Sorry . . .They Are Just Not That Into You.
Why you didn’t land that venture investment (and why it may not be your fault).
In the NeverLand entrepreneurial community, a common subject of conversation is fundraising. And not surprisingly, much of it is negative, especially when it comes to raising money from venture capitalists. “They just don’t get it,” seems to be the most common complaint, followed by, “why don’t they want to help?”
Well, sorry. But VC’s have no obligation to help you. That’s not their job. If you want a handout, go to a foundation and get a grant.
A VC’s job is to generate returns for their investors. That’s it. They are not evaluating your pitch based on whether they like you, or whether you have a “good idea,” or whether they can “understand your vision.” Instead, they are trying to figure out if you are building something that other people are going to want, and then whether you have the skills and tenacity to take whatever investment they may give you and multiply it a hundred-fold. And they are basing all this on what you have accomplished so far – rather than on what you promise you’ll be able to accomplish in the future.
If you pass that test, you’re still not home, because VC’s are very limited in the number of investments they can make. Not because they don’t have enough money, but because they don’t have enough time. If they invest, it’s an ongoing commitment. They need to stay on top of what you’re doing, how your competitors are responding, and what’s happening in your product category. If they take a board seat, they will have to attend (and hopefully prepare for) your board meetings. The workload is high enough that over the investment phase of a fund (usually the first 5 or 6 years), they may only make 5 or 6 investments – so one investment per year. And to make that one investment, they may evaluate (both superficially and in-depth) probably 150 companies.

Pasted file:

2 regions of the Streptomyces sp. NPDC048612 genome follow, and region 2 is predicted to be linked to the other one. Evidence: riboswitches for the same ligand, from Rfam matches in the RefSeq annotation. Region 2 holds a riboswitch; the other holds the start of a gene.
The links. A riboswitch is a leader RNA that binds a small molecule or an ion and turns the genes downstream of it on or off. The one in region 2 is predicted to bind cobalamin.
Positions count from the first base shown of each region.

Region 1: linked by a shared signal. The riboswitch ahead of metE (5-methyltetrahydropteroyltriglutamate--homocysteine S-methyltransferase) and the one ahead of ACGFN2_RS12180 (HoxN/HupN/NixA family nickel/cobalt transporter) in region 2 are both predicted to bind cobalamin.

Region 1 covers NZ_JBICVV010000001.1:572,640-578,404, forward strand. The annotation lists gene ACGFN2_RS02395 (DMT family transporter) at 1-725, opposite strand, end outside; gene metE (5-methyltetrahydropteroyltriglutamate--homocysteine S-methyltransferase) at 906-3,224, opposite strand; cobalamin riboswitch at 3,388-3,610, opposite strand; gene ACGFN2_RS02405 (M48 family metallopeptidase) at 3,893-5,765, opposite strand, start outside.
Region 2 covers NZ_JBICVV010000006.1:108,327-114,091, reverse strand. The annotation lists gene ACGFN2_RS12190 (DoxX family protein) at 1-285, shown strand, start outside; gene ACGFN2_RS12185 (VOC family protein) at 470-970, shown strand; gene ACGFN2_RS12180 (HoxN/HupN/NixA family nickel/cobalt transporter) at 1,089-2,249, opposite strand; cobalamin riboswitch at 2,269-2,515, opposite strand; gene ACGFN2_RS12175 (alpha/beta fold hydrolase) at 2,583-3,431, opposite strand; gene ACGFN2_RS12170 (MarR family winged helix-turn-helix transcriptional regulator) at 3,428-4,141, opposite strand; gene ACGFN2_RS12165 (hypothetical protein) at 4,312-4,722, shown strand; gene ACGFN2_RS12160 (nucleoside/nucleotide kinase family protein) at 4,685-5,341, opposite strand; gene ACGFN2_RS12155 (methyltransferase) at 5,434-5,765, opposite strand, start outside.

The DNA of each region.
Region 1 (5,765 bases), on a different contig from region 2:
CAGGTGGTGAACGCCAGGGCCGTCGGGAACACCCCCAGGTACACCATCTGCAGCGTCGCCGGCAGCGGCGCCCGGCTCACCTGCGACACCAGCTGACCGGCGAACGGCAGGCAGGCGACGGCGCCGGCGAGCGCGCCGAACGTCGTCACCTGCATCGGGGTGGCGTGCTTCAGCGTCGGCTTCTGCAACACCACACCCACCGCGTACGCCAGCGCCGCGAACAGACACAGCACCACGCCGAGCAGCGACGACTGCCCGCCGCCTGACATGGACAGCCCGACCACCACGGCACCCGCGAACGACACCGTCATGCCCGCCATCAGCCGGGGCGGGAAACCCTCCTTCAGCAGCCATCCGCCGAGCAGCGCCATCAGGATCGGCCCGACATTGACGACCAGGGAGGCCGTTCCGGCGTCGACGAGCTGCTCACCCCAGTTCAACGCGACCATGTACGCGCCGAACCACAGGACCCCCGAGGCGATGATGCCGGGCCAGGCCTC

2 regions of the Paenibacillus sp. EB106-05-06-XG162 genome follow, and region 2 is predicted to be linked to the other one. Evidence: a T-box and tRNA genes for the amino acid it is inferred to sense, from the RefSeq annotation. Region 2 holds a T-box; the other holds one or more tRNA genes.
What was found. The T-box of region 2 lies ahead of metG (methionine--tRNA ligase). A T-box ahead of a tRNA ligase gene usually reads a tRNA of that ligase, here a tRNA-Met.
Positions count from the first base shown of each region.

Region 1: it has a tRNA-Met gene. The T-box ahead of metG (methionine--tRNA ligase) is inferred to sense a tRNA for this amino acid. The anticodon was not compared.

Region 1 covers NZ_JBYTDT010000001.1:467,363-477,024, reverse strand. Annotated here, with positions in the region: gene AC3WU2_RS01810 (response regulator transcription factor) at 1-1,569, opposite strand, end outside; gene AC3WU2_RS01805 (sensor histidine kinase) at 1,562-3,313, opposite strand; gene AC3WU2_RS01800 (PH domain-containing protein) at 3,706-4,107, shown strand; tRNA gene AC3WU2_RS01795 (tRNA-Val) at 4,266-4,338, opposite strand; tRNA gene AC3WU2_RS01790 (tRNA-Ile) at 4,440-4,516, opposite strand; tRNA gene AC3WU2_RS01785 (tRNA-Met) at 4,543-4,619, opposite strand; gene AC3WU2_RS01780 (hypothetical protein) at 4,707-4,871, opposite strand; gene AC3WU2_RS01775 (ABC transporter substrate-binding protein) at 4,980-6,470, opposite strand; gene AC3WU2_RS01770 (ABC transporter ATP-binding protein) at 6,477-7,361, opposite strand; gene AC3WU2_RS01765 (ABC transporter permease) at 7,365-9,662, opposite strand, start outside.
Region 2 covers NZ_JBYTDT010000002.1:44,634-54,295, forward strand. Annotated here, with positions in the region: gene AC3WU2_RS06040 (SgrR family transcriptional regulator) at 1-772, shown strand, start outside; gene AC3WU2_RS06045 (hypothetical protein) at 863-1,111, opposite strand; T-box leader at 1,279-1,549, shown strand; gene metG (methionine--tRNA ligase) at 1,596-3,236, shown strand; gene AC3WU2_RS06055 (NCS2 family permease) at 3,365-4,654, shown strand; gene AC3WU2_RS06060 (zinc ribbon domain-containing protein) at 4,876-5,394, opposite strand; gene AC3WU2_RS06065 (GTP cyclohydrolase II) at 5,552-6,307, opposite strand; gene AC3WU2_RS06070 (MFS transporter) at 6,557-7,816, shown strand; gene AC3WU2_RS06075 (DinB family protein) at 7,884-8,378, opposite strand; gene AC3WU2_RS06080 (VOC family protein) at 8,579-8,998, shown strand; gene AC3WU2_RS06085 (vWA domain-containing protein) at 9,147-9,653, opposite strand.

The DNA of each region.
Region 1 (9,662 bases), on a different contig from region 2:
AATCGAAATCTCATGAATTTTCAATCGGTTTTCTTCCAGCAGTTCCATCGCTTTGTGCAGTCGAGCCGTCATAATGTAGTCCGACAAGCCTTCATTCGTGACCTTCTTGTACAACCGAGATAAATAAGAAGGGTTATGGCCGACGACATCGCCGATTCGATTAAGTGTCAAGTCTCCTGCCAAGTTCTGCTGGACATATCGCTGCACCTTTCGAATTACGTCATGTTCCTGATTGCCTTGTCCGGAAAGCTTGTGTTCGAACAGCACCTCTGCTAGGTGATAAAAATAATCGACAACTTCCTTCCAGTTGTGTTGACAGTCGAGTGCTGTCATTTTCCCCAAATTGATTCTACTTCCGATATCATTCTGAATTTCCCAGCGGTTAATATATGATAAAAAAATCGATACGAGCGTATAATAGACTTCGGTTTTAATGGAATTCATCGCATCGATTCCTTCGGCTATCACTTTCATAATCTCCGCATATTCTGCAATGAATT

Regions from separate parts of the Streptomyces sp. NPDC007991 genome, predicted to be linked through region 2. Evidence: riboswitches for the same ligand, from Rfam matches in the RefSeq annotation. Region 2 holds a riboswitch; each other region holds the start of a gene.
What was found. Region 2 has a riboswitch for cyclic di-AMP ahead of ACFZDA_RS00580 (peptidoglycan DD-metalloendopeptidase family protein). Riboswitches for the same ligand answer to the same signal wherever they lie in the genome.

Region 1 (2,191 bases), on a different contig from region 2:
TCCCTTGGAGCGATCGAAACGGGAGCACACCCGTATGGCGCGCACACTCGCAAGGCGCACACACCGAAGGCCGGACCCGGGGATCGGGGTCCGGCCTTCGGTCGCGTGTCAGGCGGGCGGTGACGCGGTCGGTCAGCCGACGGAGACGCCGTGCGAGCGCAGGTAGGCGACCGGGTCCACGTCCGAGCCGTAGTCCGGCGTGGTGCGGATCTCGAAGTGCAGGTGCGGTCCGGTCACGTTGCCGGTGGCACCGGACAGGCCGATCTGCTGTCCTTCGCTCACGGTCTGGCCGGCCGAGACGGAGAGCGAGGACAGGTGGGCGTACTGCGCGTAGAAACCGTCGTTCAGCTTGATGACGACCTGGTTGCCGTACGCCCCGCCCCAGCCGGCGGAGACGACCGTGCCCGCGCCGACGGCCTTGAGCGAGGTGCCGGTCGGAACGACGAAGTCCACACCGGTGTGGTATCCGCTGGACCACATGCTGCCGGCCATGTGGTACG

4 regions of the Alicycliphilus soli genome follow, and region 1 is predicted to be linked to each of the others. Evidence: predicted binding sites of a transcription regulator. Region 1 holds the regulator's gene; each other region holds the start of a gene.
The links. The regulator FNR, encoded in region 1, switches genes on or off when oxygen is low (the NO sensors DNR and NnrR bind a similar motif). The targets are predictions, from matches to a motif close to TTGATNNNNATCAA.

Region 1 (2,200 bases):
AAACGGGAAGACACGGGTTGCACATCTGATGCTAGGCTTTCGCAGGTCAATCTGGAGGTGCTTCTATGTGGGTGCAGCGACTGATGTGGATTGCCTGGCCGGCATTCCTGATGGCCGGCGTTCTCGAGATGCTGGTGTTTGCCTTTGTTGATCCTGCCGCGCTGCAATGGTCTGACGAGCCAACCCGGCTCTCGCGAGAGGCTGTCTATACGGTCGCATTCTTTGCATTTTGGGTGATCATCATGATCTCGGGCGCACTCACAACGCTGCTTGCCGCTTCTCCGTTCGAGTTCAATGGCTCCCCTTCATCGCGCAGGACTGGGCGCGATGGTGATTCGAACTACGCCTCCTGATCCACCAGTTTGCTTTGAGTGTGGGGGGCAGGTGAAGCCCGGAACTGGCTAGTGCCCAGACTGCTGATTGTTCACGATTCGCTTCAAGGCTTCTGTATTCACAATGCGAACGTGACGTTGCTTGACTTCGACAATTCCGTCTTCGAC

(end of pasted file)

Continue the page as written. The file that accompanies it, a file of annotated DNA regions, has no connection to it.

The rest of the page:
A VC’s investment is rarely a binary decision: “This company is good, so I’ll invest. This company is bad, so I won’t.” Instead, it’s a ranking problem, “of the 30 great companies I’ve seen this year, which is the best of them.”
What can make the process especially frustrating to a new entrepreneur is that the VC will rarely say “no” outright. They won’t say yes… they will want to wait to gather more data, evaluate your progress, see how the space evolves, etc. So, if they aren’t tripping all over themselves to follow up, get you into the partners meeting, and send you the term sheet? I’m sorry, but it usually means they just aren’t that into you.
All of this may be unfair. It may be harsh. But it is the way it works.
Now I’m talking about VC’s. But as you know, there is a class of investors who are willing to invest because they believe in you and what you are doing. It’s called the friends and family round, and it’s called that because… well… because it’s made up of your friends and your family.
They don’t write big checks, so you need to find a bunch of them. And then you need to figure out how to prove your premise cheaply enough that you can survive on that handful of small investments.
Finally, in my defense of VC’s, I will acknowledge that there are certainly bad actors out there. But in my experience that is rarely the case.
I would never have raised my first Netflix round (after a disastrous pitch meeting to IVP) if Tim Haley hadn’t fought to get his partners to fund us anyway.
Netflix would have never made it through the dot com crash if Jay Hoag hadn’t put TCV’s money behind us – and then convinced LVMH to come in as well.
These are smart, helpful, kind people and I count many of them as my friends. They are a critical part of the ecosystem, and they are the ones who make so much of our risk-taking possible.
Getting funding is just one fence to climb over on a journey where you are going to have to climb over hundreds of them.
When you hit that fence, don’t keep running full speed at it in the hope that it will miraculously give way through pure persistence. Figure out a way to go around, to go under, or to take a different route altogether… whatever it takes to get you back on the path and making forward progress. That’s the real job of an entrepreneur.
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